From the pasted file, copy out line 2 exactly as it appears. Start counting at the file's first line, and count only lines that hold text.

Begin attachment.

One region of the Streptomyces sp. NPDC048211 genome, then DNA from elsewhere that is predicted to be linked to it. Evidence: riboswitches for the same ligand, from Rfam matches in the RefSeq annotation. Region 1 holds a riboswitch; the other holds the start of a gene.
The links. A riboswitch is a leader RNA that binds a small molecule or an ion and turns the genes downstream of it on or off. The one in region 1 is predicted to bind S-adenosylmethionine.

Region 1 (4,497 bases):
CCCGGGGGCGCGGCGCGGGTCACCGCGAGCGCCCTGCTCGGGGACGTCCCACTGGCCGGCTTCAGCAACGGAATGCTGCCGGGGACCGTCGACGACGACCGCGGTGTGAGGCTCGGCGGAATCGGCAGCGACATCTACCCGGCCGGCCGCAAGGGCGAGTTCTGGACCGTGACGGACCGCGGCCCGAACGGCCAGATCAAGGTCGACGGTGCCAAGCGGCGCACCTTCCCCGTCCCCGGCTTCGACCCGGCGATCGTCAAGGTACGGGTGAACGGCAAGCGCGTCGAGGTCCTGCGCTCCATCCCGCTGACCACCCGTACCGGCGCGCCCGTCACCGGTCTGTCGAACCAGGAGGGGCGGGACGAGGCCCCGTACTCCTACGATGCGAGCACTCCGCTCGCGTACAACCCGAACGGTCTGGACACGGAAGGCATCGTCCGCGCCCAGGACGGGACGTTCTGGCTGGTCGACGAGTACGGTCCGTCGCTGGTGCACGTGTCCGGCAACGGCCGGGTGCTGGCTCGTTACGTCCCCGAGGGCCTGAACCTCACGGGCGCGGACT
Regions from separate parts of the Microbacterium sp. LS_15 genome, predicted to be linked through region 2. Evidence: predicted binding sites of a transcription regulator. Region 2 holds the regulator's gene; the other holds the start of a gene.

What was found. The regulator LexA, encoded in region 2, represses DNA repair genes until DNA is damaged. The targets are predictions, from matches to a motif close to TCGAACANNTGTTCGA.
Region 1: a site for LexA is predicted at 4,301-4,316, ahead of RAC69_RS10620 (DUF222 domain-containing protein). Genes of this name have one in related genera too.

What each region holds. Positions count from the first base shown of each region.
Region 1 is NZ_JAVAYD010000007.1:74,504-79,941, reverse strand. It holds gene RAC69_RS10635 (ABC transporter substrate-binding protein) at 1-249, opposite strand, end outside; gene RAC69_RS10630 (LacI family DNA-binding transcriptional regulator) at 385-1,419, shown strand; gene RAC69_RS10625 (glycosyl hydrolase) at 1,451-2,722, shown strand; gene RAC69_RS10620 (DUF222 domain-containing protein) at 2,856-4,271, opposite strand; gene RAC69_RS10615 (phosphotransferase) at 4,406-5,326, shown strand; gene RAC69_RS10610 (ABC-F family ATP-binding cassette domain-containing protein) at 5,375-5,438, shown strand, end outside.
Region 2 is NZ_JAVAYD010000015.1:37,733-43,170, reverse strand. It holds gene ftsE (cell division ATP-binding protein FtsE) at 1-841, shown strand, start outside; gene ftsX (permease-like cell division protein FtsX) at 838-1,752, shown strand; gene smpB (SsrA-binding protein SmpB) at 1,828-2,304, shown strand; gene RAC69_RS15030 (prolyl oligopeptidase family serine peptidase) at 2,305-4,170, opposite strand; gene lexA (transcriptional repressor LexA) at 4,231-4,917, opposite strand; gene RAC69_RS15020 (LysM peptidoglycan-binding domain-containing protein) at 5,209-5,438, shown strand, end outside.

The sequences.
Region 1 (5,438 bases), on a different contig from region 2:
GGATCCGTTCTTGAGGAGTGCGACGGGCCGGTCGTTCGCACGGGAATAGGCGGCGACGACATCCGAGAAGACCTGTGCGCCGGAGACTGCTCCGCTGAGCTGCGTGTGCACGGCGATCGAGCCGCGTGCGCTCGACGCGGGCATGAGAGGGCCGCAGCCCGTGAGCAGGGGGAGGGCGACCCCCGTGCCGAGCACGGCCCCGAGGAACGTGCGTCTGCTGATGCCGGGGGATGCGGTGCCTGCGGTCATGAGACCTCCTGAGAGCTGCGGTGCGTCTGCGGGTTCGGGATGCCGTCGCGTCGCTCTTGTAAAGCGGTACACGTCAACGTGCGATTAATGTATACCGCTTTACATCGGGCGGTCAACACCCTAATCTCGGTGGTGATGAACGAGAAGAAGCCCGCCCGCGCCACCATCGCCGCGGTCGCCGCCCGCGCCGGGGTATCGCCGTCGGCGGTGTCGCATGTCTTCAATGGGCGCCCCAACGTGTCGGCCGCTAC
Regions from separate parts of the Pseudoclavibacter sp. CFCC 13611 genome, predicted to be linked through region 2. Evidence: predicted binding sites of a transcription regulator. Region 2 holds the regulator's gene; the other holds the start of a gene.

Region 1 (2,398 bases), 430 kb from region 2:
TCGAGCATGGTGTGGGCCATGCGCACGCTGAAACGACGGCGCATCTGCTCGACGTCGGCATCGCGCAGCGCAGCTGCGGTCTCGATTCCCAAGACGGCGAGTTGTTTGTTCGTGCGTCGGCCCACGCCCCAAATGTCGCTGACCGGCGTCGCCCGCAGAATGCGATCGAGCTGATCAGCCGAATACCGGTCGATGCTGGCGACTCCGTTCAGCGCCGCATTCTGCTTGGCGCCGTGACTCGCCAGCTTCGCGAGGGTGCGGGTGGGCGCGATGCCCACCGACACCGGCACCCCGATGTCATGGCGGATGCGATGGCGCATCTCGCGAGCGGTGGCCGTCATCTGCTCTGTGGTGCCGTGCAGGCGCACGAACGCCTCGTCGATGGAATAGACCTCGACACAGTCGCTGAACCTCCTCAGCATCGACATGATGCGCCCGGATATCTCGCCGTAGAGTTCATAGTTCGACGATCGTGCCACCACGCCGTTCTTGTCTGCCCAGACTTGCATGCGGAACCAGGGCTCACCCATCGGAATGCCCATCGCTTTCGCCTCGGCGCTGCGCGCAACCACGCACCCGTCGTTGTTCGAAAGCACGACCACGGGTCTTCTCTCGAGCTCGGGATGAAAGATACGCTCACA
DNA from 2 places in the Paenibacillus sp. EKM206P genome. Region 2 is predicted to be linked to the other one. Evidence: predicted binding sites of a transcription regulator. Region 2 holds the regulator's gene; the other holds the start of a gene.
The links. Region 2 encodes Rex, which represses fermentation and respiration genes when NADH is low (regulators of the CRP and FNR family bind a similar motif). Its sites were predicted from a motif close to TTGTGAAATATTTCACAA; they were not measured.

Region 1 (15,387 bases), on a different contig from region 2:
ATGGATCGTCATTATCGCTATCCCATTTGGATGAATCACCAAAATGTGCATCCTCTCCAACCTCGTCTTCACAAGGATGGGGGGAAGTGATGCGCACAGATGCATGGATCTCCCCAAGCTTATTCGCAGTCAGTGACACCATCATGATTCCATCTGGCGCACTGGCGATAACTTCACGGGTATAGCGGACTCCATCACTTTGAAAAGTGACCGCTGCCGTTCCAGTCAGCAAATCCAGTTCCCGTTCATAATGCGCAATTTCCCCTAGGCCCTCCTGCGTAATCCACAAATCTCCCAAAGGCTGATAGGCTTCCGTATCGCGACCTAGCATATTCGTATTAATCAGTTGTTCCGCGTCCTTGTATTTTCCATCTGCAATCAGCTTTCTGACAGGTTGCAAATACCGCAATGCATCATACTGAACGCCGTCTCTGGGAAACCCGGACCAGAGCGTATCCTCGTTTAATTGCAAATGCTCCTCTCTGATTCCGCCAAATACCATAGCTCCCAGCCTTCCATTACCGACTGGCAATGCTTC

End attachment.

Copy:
The links. A riboswitch is a leader RNA that binds a small molecule or an ion and turns the genes downstream of it on or off. The one in region 1 is predicted to bind S-adenosylmethionine.